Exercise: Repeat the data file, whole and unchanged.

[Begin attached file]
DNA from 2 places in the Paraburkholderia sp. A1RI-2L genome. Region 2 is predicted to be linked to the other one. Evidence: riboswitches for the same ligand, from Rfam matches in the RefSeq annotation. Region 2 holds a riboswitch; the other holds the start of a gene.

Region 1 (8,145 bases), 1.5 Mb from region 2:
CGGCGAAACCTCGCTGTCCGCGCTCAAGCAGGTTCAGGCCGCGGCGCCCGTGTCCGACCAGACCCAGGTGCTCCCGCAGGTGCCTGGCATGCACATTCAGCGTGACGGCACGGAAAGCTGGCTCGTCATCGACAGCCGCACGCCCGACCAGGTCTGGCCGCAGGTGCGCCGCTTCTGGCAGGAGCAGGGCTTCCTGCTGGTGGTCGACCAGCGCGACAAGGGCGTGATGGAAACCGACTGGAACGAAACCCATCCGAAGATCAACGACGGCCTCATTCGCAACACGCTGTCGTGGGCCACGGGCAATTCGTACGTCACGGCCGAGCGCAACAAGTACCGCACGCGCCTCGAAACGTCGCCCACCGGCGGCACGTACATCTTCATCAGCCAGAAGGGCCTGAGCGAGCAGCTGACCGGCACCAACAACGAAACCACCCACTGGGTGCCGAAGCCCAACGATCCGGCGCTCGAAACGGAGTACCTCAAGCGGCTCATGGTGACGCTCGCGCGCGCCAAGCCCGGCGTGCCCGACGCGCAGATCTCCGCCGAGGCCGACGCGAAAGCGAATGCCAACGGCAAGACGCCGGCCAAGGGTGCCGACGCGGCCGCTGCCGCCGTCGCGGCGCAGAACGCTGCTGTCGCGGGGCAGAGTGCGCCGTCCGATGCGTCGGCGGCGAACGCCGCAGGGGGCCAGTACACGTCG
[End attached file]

DNA from 2 places in the Paraburkholderia sp. A1RI-2L genome. Region 2 is predicted to be linked to the other one. Evidence: riboswitches for the same ligand, from Rfam matches in the RefSeq annotation. Region 2 holds a riboswitch; the other holds the start of a gene.

Region 1 (8,145 bases), 1.5 Mb from region 2:
CGGCGAAACCTCGCTGTCCGCGCTCAAGCAGGTTCAGGCCGCGGCGCCCGTGTCCGACCAGACCCAGGTGCTCCCGCAGGTGCCTGGCATGCACATTCAGCGTGACGGCACGGAAAGCTGGCTCGTCATCGACAGCCGCACGCCCGACCAGGTCTGGCCGCAGGTGCGCCGCTTCTGGCAGGAGCAGGGCTTCCTGCTGGTGGTCGACCAGCGCGACAAGGGCGTGATGGAAACCGACTGGAACGAAACCCATCCGAAGATCAACGACGGCCTCATTCGCAACACGCTGTCGTGGGCCACGGGCAATTCGTACGTCACGGCCGAGCGCAACAAGTACCGCACGCGCCTCGAAACGTCGCCCACCGGCGGCACGTACATCTTCATCAGCCAGAAGGGCCTGAGCGAGCAGCTGACCGGCACCAACAACGAAACCACCCACTGGGTGCCGAAGCCCAACGATCCGGCGCTCGAAACGGAGTACCTCAAGCGGCTCATGGTGACGCTCGCGCGCGCCAAGCCCGGCGTGCCCGACGCGCAGATCTCCGCCGAGGCCGACGCGAAAGCGAATGCCAACGGCAAGACGCCGGCCAAGGGTGCCGACGCGGCCGCTGCCGCCGTCGCGGCGCAGAACGCTGCTGTCGCGGGGCAGAGTGCGCCGTCCGATGCGTCGGCGGCGAACGCCGCAGGGGGCCAGTACACGTCG